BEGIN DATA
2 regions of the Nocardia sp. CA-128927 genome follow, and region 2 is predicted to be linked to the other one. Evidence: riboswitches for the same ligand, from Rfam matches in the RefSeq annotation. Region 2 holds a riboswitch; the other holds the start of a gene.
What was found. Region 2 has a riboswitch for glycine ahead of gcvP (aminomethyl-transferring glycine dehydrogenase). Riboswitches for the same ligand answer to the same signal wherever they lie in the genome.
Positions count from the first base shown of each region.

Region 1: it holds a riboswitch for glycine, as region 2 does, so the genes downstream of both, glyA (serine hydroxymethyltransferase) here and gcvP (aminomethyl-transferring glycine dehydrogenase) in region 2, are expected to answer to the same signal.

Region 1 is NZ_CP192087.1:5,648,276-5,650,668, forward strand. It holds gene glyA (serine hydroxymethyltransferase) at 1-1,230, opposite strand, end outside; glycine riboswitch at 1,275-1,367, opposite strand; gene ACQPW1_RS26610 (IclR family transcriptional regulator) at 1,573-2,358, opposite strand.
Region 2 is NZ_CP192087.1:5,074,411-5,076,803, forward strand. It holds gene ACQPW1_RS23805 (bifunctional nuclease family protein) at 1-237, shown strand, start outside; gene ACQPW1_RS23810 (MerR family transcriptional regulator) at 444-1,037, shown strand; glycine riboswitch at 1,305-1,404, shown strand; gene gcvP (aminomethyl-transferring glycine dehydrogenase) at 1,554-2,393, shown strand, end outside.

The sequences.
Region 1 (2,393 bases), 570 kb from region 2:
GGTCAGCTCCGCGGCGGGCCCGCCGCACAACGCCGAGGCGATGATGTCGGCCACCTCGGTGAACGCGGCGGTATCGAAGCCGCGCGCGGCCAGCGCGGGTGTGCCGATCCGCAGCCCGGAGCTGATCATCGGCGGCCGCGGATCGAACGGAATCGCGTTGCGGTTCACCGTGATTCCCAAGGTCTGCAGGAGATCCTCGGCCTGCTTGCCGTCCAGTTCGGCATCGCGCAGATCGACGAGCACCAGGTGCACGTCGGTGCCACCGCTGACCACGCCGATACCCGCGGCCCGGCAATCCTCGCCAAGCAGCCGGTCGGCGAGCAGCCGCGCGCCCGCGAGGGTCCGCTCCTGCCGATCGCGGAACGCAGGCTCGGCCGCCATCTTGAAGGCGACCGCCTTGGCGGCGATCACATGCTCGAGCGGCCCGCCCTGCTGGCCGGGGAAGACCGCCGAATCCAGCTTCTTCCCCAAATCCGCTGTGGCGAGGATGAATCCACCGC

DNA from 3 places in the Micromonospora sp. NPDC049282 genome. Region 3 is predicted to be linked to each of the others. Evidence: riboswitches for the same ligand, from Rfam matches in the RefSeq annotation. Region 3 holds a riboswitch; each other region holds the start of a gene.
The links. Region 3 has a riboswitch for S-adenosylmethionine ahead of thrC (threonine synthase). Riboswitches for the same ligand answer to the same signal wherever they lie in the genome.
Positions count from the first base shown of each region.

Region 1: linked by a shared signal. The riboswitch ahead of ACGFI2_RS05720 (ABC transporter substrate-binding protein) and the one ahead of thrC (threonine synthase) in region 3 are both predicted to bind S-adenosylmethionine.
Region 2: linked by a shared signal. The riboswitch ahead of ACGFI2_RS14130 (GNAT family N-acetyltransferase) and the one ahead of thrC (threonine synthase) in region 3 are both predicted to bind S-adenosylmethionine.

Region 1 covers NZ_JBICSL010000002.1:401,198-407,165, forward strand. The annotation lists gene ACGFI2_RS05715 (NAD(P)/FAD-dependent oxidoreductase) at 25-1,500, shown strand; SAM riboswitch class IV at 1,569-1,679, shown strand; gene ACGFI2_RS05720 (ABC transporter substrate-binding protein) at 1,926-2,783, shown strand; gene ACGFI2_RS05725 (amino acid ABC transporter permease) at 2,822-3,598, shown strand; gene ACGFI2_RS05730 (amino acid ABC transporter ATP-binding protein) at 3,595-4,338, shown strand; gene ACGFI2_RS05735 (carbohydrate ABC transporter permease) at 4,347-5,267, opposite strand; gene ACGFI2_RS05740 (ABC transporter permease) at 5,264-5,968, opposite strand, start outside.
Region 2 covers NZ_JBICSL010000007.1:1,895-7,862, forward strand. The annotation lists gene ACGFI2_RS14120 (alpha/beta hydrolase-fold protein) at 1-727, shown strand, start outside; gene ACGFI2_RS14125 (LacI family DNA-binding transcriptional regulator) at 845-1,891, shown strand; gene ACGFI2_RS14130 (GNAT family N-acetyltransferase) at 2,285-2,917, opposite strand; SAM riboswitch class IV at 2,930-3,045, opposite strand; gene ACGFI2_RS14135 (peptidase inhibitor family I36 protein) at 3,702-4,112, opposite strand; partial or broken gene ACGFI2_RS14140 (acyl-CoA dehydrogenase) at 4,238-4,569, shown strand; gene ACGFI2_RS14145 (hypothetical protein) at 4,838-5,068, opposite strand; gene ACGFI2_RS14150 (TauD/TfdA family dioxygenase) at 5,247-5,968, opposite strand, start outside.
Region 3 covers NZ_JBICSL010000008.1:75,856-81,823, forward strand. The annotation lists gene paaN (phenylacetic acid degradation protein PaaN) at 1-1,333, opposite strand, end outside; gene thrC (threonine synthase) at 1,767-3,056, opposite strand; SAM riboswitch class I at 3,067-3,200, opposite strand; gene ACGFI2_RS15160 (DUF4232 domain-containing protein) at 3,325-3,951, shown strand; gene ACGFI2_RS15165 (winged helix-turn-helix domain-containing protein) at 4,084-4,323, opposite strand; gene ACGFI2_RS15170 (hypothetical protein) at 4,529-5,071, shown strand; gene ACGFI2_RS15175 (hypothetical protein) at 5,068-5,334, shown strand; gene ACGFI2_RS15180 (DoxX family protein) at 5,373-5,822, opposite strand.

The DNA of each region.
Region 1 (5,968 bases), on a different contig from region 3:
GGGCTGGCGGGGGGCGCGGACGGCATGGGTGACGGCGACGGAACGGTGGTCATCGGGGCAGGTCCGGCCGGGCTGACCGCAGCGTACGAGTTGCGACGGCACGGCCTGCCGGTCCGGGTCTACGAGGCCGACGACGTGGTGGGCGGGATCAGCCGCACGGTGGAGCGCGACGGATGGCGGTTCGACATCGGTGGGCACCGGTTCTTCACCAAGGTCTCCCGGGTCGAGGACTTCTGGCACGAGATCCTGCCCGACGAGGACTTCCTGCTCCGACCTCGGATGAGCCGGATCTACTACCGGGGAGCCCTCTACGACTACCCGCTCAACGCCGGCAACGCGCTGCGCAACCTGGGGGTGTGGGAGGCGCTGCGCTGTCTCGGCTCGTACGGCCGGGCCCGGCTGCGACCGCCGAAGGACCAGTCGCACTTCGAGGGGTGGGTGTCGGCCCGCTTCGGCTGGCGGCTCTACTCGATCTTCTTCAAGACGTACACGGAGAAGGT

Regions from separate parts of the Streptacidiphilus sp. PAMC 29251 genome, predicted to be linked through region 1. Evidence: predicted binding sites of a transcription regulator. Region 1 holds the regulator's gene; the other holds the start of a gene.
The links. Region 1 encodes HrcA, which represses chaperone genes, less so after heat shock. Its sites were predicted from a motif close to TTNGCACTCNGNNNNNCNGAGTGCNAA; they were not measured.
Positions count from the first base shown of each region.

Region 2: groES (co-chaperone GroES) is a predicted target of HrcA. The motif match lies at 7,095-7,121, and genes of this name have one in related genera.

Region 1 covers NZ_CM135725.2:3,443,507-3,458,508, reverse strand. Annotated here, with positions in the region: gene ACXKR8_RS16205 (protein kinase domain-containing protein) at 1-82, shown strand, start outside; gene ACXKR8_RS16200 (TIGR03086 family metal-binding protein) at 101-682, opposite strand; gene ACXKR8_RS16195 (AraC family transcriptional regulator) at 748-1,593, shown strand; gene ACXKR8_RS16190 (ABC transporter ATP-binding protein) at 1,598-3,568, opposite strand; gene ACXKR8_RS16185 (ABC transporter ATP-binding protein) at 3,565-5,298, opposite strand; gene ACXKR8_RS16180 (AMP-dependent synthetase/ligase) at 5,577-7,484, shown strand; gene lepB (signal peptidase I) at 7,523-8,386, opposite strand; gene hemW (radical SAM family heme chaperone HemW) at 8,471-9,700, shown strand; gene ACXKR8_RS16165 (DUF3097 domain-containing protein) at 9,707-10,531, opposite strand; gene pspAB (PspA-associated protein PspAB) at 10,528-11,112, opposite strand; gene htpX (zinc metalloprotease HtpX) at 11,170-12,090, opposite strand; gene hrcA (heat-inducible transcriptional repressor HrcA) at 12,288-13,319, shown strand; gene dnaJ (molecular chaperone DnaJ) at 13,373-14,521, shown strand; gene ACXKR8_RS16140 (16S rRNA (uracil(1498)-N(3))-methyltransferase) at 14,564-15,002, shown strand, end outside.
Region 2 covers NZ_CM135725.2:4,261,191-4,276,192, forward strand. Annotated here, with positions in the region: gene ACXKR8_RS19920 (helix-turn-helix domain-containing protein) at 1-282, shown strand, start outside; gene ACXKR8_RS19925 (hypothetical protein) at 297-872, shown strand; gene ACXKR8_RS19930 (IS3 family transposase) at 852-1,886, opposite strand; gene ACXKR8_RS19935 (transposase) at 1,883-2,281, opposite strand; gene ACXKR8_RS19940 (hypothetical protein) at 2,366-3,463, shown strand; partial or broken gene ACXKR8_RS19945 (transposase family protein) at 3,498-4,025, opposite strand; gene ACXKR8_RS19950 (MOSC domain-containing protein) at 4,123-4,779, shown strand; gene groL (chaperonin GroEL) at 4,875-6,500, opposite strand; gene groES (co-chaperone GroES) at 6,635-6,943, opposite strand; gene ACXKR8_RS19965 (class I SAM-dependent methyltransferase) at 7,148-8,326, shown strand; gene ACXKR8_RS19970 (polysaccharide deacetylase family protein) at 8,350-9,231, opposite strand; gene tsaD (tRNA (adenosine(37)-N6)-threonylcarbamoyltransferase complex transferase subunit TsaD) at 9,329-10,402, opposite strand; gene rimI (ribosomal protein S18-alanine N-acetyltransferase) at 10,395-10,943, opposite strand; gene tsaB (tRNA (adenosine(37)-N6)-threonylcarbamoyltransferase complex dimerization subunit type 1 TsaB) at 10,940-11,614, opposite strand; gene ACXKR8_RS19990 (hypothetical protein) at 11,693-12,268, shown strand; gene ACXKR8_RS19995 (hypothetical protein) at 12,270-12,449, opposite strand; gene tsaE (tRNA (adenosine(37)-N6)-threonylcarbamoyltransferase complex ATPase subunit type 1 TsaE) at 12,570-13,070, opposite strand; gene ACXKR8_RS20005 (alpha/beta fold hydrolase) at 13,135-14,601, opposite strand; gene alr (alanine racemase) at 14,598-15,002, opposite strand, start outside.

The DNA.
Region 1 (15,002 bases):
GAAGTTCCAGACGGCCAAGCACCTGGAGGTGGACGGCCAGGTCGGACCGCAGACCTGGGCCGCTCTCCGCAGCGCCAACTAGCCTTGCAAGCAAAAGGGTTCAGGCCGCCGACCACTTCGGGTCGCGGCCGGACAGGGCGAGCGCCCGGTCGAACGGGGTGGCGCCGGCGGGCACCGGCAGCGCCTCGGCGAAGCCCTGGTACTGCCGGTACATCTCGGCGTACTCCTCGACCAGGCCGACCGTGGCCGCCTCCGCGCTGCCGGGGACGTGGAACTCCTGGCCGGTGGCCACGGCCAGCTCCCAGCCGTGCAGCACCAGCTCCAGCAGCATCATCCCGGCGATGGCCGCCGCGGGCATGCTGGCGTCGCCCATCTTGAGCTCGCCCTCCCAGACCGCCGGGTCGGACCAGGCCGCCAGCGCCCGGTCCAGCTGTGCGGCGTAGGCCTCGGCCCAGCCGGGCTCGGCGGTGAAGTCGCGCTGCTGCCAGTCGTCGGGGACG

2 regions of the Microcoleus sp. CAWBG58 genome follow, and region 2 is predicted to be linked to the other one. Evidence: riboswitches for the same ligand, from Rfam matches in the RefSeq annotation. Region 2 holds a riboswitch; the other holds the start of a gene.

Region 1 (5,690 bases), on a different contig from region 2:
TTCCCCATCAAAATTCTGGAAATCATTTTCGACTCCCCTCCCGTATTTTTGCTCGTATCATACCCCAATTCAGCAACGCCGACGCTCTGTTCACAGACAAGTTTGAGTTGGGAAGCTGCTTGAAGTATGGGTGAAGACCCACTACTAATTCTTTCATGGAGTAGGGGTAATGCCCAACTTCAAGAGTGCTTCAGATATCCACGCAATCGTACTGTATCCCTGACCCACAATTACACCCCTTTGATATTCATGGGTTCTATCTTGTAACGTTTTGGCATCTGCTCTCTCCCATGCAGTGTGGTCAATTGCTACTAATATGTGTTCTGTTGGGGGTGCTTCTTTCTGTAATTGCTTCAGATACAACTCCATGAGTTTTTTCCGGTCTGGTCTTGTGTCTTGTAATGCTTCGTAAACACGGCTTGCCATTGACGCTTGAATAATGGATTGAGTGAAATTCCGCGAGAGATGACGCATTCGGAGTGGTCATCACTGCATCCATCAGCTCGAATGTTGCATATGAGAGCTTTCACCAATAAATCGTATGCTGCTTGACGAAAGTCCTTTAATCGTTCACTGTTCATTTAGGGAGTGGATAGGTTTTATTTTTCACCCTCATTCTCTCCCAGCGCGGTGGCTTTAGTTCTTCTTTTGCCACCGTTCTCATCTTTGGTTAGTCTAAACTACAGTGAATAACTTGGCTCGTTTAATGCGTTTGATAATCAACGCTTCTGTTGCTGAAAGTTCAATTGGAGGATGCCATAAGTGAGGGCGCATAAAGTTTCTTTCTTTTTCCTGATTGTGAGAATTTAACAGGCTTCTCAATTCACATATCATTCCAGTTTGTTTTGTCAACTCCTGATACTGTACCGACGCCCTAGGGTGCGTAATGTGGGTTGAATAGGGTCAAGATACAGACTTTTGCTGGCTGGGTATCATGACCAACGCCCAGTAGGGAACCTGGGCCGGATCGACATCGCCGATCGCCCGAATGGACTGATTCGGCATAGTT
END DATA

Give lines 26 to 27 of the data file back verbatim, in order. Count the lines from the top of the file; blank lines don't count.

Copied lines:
Region 2 covers NZ_CM135725.2:4,261,191-4,276,192, forward strand. Annotated here, with positions in the region: gene ACXKR8_RS19920 (helix-turn-helix domain-containing protein) at 1-282, shown strand, start outside; gene ACXKR8_RS19925 (hypothetical protein) at 297-872, shown strand; gene ACXKR8_RS19930 (IS3 family transposase) at 852-1,886, opposite strand; gene ACXKR8_RS19935 (transposase) at 1,883-2,281, opposite strand; gene ACXKR8_RS19940 (hypothetical protein) at 2,366-3,463, shown strand; partial or broken gene ACXKR8_RS19945 (transposase family protein) at 3,498-4,025, opposite strand; gene ACXKR8_RS19950 (MOSC domain-containing protein) at 4,123-4,779, shown strand; gene groL (chaperonin GroEL) at 4,875-6,500, opposite strand; gene groES (co-chaperone GroES) at 6,635-6,943, opposite strand; gene ACXKR8_RS19965 (class I SAM-dependent methyltransferase) at 7,148-8,326, shown strand; gene ACXKR8_RS19970 (polysaccharide deacetylase family protein) at 8,350-9,231, opposite strand; gene tsaD (tRNA (adenosine(37)-N6)-threonylcarbamoyltransferase complex transferase subunit TsaD) at 9,329-10,402, opposite strand; gene rimI (ribosomal protein S18-alanine N-acetyltransferase) at 10,395-10,943, opposite strand; gene tsaB (tRNA (adenosine(37)-N6)-threonylcarbamoyltransferase complex dimerization subunit type 1 TsaB) at 10,940-11,614, opposite strand; gene ACXKR8_RS19990 (hypothetical protein) at 11,693-12,268, shown strand; gene ACXKR8_RS19995 (hypothetical protein) at 12,270-12,449, opposite strand; gene tsaE (tRNA (adenosine(37)-N6)-threonylcarbamoyltransferase complex ATPase subunit type 1 TsaE) at 12,570-13,070, opposite strand; gene ACXKR8_RS20005 (alpha/beta fold hydrolase) at 13,135-14,601, opposite strand; gene alr (alanine racemase) at 14,598-15,002, opposite strand, start outside.

The DNA.